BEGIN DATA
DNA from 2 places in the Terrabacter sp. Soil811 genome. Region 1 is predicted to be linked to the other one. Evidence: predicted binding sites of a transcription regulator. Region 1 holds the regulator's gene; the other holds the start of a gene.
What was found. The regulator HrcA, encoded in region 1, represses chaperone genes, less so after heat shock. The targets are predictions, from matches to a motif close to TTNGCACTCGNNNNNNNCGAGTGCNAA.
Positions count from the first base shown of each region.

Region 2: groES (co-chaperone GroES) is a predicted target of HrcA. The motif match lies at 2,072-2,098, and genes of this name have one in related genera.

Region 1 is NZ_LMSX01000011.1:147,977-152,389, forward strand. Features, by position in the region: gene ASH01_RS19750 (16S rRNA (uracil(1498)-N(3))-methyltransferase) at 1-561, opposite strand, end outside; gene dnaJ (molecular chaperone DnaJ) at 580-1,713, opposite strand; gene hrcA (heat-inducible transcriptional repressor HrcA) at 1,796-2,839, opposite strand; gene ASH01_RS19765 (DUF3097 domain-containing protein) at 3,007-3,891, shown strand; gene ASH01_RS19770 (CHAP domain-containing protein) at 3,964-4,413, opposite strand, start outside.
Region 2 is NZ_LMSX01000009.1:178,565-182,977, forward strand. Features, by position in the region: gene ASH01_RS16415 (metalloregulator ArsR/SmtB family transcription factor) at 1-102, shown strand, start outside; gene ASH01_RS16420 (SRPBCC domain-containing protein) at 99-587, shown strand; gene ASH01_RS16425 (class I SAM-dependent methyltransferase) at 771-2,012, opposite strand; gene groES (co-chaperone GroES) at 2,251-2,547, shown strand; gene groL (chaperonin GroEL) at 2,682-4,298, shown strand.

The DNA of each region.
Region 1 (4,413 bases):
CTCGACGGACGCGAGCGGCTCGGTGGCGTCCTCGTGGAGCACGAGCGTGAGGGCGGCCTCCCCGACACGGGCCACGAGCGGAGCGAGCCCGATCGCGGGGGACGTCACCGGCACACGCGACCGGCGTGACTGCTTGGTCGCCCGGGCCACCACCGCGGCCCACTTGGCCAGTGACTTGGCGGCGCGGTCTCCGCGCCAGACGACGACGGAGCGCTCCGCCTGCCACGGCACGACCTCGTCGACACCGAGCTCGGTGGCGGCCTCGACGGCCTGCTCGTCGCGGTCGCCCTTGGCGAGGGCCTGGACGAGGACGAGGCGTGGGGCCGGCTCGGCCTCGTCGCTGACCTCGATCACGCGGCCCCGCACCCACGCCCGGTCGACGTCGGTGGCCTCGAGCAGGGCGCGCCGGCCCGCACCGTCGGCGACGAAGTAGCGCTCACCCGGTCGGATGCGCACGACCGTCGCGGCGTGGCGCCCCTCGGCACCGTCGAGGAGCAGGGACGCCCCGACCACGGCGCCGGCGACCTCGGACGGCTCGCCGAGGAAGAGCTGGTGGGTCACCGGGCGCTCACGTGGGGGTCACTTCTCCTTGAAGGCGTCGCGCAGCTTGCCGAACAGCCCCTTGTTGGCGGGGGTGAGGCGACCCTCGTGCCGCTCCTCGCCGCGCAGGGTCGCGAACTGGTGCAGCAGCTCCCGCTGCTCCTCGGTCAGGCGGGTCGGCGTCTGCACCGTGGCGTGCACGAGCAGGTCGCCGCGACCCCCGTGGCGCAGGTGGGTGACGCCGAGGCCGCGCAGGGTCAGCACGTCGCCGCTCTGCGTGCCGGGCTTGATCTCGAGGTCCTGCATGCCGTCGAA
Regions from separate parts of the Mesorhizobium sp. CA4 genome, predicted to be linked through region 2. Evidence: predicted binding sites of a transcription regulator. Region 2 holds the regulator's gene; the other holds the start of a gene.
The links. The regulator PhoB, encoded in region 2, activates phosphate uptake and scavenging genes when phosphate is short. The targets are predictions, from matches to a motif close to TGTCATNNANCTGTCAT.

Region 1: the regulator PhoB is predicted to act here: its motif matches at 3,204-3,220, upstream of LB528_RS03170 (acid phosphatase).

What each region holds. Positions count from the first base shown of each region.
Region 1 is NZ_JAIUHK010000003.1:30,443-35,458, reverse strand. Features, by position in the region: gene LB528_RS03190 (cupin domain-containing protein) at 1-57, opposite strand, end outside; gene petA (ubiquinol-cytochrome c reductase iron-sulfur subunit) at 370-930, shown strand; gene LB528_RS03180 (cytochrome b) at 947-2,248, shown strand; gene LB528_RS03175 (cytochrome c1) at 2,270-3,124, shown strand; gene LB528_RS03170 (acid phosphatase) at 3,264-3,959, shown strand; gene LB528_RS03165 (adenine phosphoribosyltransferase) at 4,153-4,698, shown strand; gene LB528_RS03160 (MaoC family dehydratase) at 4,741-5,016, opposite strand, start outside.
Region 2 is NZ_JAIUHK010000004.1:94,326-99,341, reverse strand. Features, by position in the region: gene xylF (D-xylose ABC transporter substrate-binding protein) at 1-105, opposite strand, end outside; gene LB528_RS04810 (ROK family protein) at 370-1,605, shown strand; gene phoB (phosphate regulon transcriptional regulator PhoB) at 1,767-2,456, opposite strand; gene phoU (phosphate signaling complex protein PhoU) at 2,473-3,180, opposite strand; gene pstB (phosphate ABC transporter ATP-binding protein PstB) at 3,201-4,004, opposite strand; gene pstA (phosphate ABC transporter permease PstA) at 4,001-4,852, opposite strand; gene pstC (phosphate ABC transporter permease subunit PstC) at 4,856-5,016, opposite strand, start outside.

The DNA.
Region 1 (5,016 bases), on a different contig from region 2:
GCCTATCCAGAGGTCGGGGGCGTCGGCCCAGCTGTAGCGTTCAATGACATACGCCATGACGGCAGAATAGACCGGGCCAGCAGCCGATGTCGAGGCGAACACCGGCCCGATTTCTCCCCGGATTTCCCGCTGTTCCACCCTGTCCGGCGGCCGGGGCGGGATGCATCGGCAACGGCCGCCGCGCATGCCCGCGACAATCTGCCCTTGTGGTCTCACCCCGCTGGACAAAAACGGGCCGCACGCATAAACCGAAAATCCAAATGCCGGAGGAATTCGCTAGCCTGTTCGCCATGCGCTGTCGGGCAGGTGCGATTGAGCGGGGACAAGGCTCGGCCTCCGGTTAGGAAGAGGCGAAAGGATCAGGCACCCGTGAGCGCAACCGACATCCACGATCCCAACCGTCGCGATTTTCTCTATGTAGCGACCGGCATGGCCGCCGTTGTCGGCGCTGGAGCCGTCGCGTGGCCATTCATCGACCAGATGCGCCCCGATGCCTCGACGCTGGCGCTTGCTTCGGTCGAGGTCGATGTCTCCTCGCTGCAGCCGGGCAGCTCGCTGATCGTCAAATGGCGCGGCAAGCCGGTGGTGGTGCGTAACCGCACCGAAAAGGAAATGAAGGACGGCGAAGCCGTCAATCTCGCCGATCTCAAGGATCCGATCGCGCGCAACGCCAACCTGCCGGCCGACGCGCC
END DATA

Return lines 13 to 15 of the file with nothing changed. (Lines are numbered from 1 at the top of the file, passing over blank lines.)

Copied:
What each region holds. Positions count from the first base shown of each region.
Region 1 is NZ_JAIUHK010000003.1:30,443-35,458, reverse strand. Features, by position in the region: gene LB528_RS03190 (cupin domain-containing protein) at 1-57, opposite strand, end outside; gene petA (ubiquinol-cytochrome c reductase iron-sulfur subunit) at 370-930, shown strand; gene LB528_RS03180 (cytochrome b) at 947-2,248, shown strand; gene LB528_RS03175 (cytochrome c1) at 2,270-3,124, shown strand; gene LB528_RS03170 (acid phosphatase) at 3,264-3,959, shown strand; gene LB528_RS03165 (adenine phosphoribosyltransferase) at 4,153-4,698, shown strand; gene LB528_RS03160 (MaoC family dehydratase) at 4,741-5,016, opposite strand, start outside.
Region 2 is NZ_JAIUHK010000004.1:94,326-99,341, reverse strand. Features, by position in the region: gene xylF (D-xylose ABC transporter substrate-binding protein) at 1-105, opposite strand, end outside; gene LB528_RS04810 (ROK family protein) at 370-1,605, shown strand; gene phoB (phosphate regulon transcriptional regulator PhoB) at 1,767-2,456, opposite strand; gene phoU (phosphate signaling complex protein PhoU) at 2,473-3,180, opposite strand; gene pstB (phosphate ABC transporter ATP-binding protein PstB) at 3,201-4,004, opposite strand; gene pstA (phosphate ABC transporter permease PstA) at 4,001-4,852, opposite strand; gene pstC (phosphate ABC transporter permease subunit PstC) at 4,856-5,016, opposite strand, start outside.